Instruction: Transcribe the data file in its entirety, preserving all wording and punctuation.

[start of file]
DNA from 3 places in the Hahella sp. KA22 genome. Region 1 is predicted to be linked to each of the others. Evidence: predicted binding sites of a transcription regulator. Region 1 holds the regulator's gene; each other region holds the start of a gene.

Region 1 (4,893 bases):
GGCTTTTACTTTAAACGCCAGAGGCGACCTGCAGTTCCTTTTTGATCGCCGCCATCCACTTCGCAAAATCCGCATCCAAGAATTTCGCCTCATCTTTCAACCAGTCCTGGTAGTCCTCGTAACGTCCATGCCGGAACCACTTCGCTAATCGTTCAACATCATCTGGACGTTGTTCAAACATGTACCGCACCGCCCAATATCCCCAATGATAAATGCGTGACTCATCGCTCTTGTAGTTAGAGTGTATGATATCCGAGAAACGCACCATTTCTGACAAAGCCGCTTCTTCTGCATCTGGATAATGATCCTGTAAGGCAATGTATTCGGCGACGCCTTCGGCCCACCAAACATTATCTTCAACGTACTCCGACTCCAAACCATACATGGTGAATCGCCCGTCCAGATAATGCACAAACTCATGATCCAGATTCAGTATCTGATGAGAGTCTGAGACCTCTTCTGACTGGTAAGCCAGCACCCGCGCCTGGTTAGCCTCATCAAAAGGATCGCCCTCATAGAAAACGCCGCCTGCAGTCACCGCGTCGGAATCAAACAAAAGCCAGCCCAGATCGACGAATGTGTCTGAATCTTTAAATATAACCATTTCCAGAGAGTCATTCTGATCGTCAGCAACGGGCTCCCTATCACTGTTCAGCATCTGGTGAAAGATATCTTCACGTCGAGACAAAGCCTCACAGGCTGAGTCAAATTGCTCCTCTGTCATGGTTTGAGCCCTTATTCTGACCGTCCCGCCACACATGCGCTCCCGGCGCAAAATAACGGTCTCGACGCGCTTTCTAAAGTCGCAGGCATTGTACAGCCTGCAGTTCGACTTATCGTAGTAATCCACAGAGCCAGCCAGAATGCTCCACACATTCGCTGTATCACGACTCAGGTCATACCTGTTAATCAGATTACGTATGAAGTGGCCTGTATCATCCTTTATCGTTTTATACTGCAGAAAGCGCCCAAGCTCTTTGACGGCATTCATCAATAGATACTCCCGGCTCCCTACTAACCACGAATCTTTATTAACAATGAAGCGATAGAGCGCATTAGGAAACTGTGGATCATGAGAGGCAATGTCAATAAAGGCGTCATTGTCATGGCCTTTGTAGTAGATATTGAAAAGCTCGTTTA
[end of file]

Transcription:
DNA from 3 places in the Hahella sp. KA22 genome. Region 1 is predicted to be linked to each of the others. Evidence: predicted binding sites of a transcription regulator. Region 1 holds the regulator's gene; each other region holds the start of a gene.

Region 1 (4,893 bases):
GGCTTTTACTTTAAACGCCAGAGGCGACCTGCAGTTCCTTTTTGATCGCCGCCATCCACTTCGCAAAATCCGCATCCAAGAATTTCGCCTCATCTTTCAACCAGTCCTGGTAGTCCTCGTAACGTCCATGCCGGAACCACTTCGCTAATCGTTCAACATCATCTGGACGTTGTTCAAACATGTACCGCACCGCCCAATATCCCCAATGATAAATGCGTGACTCATCGCTCTTGTAGTTAGAGTGTATGATATCCGAGAAACGCACCATTTCTGACAAAGCCGCTTCTTCTGCATCTGGATAATGATCCTGTAAGGCAATGTATTCGGCGACGCCTTCGGCCCACCAAACATTATCTTCAACGTACTCCGACTCCAAACCATACATGGTGAATCGCCCGTCCAGATAATGCACAAACTCATGATCCAGATTCAGTATCTGATGAGAGTCTGAGACCTCTTCTGACTGGTAAGCCAGCACCCGCGCCTGGTTAGCCTCATCAAAAGGATCGCCCTCATAGAAAACGCCGCCTGCAGTCACCGCGTCGGAATCAAACAAAAGCCAGCCCAGATCGACGAATGTGTCTGAATCTTTAAATATAACCATTTCCAGAGAGTCATTCTGATCGTCAGCAACGGGCTCCCTATCACTGTTCAGCATCTGGTGAAAGATATCTTCACGTCGAGACAAAGCCTCACAGGCTGAGTCAAATTGCTCCTCTGTCATGGTTTGAGCCCTTATTCTGACCGTCCCGCCACACATGCGCTCCCGGCGCAAAATAACGGTCTCGACGCGCTTTCTAAAGTCGCAGGCATTGTACAGCCTGCAGTTCGACTTATCGTAGTAATCCACAGAGCCAGCCAGAATGCTCCACACATTCGCTGTATCACGACTCAGGTCATACCTGTTAATCAGATTACGTATGAAGTGGCCTGTATCATCCTTTATCGTTTTATACTGCAGAAAGCGCCCAAGCTCTTTGACGGCATTCATCAATAGATACTCCCGGCTCCCTACTAACCACGAATCTTTATTAACAATGAAGCGATAGAGCGCATTAGGAAACTGTGGATCATGAGAGGCAATGTCAATAAAGGCGTCATTGTCATGGCCTTTGTAGTAGATATTGAAAAGCTCGTTTA